Criminal convictions can be a tricky part of the licensing system

By Jack Cummins

CRIMINAL convictions for ‘relevant offences’ and ‘foreign offences’: a very tricky part of the licensing system with plenty of traps for the unwary. Let’s start by defining terms. 

A ‘relevant offence’ is one set out in a 22-page statutory instrument. 

There are predictable inclusions: for example, any offence involving violence. But there are also odd inclusions such as “the performance of a play in unlicensed premises”. 

Oddly, although driving a vehicle while under the influence of drugs or with an alcohol concentration above the prescribed limit constitutes a relevant offence, a refusal to take a breath test does not. 

Falsely presenting or describing food or drink (an offence under the Food Safety Act 1990) is ‘relevant’ but only in circumstances where the food is or includes alcohol. A ‘foreign offence’ is one committed outwith Scotland and similar to a relevant offence. 

I was involved in a premises licence application a few years ago where the client found himself over the drink-drive limit while on holiday in Spain – and details of his conviction required to be disclosed and considered by the licensing board.

How are these offences treated by the Licensing (Scotland) Act 2005? They come into play in a wide variety of ways. 

For example, they require to be declared in applications for a premises licence or a personal licence. 

A holder of either type of licence must notify the licensing board of a conviction for an offence no later than one month after the date of the conviction – and failure to do so is itself an offence. 

A licence review may follow; more about that in a moment. 

Adding to the complexity, in relation to premises licences, the offence provisions in the Act extend to a ‘connected person’. 

The definition of that term is so convoluted that it’s apt to befuddle the most agile legal mind. Suffice to say that at the simplest level it includes the director of a limited company. 

For cross-border operators with a large retail estate, there can be troublesome implications. Suppose an offence under the Health and Safety at Work Act is committed in an English pub. If that business is managed by a company with Scottish outlets then every licensing board must be notified of the conviction within the prescribed time limit. 

When the 2005 Act first came into operation, boards had no discretion as to whether they should hold a premises licence review hearing. That produced absurd results.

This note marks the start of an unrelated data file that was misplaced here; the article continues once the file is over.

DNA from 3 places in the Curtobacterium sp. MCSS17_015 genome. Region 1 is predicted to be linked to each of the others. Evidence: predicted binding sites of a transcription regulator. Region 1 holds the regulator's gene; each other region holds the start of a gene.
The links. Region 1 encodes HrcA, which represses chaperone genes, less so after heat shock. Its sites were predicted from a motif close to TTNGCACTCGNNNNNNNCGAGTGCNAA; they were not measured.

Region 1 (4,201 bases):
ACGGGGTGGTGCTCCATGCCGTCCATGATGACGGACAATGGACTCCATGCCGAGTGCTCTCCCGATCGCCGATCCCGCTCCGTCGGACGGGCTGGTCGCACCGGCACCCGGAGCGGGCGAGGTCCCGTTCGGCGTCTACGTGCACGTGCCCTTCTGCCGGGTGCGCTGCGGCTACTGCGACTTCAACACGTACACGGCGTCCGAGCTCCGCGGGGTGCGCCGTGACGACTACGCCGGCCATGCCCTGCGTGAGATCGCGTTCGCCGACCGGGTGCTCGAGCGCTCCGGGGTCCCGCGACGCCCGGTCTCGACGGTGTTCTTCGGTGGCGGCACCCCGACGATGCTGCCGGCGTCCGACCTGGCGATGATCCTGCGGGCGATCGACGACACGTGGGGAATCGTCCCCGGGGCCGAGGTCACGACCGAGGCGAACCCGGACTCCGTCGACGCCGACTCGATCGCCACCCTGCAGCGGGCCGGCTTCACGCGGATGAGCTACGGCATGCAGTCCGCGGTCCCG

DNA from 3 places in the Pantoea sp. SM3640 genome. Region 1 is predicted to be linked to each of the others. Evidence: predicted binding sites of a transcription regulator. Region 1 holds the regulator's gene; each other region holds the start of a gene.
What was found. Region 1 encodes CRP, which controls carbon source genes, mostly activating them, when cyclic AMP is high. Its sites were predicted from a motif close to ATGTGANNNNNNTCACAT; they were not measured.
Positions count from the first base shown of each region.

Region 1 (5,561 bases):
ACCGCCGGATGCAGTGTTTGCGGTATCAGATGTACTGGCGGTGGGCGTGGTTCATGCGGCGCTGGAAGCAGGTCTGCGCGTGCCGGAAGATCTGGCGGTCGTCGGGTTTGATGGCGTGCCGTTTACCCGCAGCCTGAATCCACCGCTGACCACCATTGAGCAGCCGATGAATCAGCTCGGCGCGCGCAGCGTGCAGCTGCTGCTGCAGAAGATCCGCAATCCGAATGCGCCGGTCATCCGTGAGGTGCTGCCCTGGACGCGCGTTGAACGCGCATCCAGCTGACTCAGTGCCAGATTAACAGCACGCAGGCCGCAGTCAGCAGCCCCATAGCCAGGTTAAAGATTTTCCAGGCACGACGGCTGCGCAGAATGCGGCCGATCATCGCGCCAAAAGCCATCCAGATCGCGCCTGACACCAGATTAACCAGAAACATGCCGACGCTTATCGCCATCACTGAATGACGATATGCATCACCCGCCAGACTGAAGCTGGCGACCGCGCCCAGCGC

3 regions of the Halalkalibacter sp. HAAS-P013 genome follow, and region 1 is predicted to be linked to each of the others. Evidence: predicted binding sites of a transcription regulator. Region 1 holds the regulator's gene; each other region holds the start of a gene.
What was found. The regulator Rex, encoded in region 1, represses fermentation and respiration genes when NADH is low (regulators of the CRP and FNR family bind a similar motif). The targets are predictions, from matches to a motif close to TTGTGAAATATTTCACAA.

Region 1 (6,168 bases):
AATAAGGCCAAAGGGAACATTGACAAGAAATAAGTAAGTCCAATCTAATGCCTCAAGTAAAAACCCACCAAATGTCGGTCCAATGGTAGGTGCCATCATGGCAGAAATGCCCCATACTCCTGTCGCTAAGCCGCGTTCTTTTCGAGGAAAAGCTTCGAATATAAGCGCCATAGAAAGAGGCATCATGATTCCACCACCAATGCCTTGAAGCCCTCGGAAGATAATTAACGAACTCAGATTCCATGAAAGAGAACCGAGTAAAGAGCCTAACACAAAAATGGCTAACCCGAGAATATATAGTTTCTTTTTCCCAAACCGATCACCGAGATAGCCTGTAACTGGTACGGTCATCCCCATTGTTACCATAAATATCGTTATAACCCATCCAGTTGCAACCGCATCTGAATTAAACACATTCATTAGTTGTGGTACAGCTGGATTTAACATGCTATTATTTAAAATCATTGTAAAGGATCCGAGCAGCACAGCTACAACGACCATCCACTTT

It’s more than unlikely that a minor slip-and-trip accident – wherever it occurred – could by any stretch of the imagination have any meaningful alcohol-licensing implications. 

Now, as a result of an amendment to the Act, licensing boards are provided with a discretion: they need not proceed to a review hearing unless the chief constable recommends that action be taken against the licence holder. That has been a really welcome development. 

There are further complexities. Let’s say you’re applying for a premises licence. A while back you were convicted of a minor breach of the peace. That constitutes a relevant offence. It may not have to be disclosed because it could be considered as ‘spent’ by virtue of the Rehabilitation of Offenders Act 1974. 

But working out whether an offence can be disregarded is itself no straightforward matter and you cannot safely rely on your own judgment before deciding whether you must give the board details of the conviction. 

In the wings, there’s a really significant development. The section of the 2005 Act ‘protecting’ spent convictions was repealed by the Air Weapons and Licensing (Scotland) Act 2010. 

The change has yet to come into effect but it could be ‘commenced’ at any time – a really retrograde move, in my opinion.

There are two central messages here. Do not rely on your own assessment as to whether an offence is ‘relevant’ or ‘foreign’; and, equally, take appropriate professional advice as to the possibility that the offence may be spent.

Q&A with Jack Cummins

Q: I’ve applied for a premises licence and expect the application to be considered by the licensing board in around two or three months. The police submitted a report to the board advising them that I’ve been charged with reset. I’ve entered a plea of ‘not guilty’ but a trial date has not yet been fixed. Do you expect that the board will take the charge into account?

A: Around 24 years ago the Crown Office issued a circular to licensing boards advising them that prosecutors were content for pending criminal charges to be taken into account when licensing applications were considered. In my view that was a bad position to adopt; so much for the presumption of innocence and the right to a fair trial. Case law was inconclusive, with one Sheriff Court appeal judgment vindicating the right of boards to consider criminal charges and another disapproving of the practice. In my experience, it’s unlikely that a board will delve into matters which have yet to come before a criminal court, especially since there’s a valuable safeguard. If a licence was granted but a conviction for an offence ensued then the board would require to be notified and a review hearing would almost certainly ensue.

Q: On a recent routine police visit to my pub the premises manager was off duty and, unusually, no other personal licence holder was working. No action was taken by the police but they did tell me to ensure that, in future, someone with a personal licence was present on the premises. Is that a legal requirement? 

A: In my opinion, it is not. However, it’s not good practice to trade without the presence of a personal licence holder: it will lead to unwelcome complications if there are any problems with the conduct of the premises in such a circumstance.